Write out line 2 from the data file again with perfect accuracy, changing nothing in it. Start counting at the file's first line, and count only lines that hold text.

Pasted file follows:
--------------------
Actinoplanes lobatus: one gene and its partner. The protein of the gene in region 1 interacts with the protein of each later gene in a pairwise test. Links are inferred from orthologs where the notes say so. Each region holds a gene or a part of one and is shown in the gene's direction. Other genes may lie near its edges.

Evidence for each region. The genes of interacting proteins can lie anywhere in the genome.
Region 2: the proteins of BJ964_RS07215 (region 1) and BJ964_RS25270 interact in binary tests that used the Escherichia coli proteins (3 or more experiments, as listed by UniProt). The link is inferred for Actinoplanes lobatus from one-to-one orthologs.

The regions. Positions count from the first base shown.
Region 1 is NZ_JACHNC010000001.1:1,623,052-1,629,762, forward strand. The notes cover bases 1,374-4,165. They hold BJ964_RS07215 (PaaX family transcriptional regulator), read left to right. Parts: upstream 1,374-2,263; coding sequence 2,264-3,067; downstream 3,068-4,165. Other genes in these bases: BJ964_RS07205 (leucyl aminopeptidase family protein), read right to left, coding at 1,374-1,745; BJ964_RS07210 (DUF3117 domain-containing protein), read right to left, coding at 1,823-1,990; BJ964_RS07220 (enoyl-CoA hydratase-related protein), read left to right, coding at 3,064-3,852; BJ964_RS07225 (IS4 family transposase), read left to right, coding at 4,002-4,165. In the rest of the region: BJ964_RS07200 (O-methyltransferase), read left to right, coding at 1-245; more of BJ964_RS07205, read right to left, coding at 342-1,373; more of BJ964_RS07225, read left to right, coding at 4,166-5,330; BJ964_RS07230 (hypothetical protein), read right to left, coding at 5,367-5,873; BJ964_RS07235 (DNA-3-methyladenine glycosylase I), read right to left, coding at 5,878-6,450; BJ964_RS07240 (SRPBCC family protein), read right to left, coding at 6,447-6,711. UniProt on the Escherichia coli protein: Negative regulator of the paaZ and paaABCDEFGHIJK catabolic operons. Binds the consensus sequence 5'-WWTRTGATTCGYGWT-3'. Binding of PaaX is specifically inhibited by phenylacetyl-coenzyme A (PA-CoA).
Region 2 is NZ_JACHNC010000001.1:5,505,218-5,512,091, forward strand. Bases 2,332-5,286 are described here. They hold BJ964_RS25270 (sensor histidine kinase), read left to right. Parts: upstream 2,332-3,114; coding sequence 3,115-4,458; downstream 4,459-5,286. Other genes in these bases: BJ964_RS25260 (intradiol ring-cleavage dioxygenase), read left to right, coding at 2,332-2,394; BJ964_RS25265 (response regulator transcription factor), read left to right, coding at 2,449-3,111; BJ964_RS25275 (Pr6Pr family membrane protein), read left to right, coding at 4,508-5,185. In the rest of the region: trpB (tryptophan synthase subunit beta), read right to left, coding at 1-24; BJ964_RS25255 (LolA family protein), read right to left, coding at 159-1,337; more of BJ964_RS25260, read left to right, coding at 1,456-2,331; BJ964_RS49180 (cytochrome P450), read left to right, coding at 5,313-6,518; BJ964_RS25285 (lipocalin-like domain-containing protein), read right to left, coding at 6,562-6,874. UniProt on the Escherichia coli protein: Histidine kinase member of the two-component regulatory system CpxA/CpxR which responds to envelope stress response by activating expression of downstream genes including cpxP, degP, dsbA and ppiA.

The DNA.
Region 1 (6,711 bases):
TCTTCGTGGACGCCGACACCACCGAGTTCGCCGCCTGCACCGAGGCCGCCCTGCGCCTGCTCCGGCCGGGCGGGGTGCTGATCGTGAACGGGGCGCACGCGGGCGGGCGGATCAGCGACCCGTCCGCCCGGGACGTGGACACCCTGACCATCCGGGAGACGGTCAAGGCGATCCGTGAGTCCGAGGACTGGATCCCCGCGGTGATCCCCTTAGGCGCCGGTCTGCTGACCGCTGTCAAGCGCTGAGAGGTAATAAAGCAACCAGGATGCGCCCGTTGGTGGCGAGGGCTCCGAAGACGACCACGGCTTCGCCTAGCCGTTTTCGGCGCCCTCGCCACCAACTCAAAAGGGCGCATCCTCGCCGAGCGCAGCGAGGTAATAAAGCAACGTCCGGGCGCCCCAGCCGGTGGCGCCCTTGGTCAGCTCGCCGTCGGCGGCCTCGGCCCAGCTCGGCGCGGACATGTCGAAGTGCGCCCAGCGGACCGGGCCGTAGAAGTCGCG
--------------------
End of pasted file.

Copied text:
Evidence for each region. The genes of interacting proteins can lie anywhere in the genome.